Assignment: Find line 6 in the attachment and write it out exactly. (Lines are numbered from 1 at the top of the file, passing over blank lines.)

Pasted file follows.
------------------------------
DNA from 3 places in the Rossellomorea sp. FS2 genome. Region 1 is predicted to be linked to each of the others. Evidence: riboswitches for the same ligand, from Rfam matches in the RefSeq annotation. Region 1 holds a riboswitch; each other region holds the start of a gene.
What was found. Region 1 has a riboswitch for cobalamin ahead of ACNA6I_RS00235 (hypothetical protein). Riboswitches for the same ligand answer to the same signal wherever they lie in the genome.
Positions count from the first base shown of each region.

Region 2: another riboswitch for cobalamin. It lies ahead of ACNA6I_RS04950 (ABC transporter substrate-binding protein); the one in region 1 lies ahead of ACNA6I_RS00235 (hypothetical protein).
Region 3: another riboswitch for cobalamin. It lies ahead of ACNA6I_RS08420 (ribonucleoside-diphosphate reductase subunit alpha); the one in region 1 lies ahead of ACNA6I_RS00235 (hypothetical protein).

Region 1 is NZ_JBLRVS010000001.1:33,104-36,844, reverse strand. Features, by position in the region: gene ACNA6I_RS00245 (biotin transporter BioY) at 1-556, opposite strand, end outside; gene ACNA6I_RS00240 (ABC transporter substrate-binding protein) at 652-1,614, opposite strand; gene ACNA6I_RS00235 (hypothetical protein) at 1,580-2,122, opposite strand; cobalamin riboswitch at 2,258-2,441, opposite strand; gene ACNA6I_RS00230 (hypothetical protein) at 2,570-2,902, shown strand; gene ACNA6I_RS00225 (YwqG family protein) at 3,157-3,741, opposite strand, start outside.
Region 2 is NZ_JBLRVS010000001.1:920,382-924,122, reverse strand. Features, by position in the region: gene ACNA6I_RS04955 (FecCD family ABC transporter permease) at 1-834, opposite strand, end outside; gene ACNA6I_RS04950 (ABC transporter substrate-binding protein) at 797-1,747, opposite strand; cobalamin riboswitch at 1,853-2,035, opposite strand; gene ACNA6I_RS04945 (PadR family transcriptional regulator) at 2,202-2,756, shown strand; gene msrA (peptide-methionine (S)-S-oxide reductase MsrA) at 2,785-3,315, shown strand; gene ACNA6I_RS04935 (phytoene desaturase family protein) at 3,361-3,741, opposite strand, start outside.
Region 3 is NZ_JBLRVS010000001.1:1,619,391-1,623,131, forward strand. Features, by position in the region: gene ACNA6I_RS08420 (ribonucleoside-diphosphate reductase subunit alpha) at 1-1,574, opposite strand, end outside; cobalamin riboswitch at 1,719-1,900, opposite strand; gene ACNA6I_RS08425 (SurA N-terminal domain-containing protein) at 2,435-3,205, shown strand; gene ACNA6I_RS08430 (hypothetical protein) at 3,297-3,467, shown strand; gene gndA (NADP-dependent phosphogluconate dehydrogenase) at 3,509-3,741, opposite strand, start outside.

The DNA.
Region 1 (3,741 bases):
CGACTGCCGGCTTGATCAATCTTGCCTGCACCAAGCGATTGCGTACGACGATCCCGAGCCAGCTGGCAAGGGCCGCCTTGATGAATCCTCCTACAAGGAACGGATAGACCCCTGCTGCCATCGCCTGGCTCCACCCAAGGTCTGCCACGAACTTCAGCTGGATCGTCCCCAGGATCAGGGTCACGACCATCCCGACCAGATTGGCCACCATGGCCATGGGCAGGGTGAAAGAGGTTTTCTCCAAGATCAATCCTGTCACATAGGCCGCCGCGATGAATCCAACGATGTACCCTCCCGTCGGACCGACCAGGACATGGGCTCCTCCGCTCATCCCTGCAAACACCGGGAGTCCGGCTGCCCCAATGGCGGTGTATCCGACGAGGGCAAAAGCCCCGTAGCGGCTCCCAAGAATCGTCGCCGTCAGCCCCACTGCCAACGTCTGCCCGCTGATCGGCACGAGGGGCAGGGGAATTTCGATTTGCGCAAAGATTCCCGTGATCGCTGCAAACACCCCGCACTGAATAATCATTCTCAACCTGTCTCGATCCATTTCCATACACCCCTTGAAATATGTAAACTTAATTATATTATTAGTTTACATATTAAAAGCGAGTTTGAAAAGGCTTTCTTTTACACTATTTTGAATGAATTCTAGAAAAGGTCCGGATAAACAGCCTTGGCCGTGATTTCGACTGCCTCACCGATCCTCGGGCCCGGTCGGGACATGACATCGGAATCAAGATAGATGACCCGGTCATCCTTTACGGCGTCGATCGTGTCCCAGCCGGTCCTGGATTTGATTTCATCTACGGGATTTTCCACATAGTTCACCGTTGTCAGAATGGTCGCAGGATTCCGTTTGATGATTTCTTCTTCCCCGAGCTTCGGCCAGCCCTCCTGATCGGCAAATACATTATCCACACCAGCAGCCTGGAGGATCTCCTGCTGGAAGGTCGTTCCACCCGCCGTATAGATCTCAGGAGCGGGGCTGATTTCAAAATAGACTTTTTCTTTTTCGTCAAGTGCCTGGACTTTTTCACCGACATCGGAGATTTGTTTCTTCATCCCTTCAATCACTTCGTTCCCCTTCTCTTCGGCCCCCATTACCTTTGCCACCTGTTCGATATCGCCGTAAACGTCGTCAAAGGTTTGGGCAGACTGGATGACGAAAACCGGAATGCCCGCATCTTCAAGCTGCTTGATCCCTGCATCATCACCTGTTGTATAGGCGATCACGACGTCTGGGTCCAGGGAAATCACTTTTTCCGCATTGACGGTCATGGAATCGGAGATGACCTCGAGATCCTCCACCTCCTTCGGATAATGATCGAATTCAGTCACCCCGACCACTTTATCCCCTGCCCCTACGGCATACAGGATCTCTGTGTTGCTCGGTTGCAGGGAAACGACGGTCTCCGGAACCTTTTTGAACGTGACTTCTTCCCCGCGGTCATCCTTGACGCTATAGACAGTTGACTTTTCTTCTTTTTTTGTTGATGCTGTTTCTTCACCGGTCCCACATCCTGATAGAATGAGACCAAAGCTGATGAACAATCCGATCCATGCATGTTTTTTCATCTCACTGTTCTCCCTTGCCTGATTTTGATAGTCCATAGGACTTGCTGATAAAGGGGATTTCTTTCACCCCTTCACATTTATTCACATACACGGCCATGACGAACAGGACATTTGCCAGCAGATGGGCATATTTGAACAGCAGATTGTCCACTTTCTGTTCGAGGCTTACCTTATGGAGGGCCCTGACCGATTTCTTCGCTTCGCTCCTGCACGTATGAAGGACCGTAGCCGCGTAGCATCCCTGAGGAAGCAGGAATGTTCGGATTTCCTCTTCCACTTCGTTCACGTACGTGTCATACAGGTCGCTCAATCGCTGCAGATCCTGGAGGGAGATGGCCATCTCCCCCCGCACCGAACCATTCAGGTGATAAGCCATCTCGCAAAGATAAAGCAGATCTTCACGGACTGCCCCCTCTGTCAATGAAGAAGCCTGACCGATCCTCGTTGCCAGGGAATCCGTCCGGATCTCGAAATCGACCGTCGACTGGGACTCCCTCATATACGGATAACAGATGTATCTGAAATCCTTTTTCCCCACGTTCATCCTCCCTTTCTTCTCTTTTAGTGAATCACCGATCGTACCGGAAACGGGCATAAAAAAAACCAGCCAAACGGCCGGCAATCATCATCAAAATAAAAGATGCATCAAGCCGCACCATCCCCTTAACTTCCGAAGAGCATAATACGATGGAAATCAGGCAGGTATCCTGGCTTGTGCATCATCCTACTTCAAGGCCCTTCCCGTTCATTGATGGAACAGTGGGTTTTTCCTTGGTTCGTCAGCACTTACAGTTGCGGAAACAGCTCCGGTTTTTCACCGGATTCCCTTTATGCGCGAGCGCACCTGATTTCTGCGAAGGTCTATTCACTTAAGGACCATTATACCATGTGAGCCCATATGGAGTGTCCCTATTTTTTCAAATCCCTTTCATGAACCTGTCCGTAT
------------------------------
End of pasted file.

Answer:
Region 1 is NZ_JBLRVS010000001.1:33,104-36,844, reverse strand. Features, by position in the region: gene ACNA6I_RS00245 (biotin transporter BioY) at 1-556, opposite strand, end outside; gene ACNA6I_RS00240 (ABC transporter substrate-binding protein) at 652-1,614, opposite strand; gene ACNA6I_RS00235 (hypothetical protein) at 1,580-2,122, opposite strand; cobalamin riboswitch at 2,258-2,441, opposite strand; gene ACNA6I_RS00230 (hypothetical protein) at 2,570-2,902, shown strand; gene ACNA6I_RS00225 (YwqG family protein) at 3,157-3,741, opposite strand, start outside.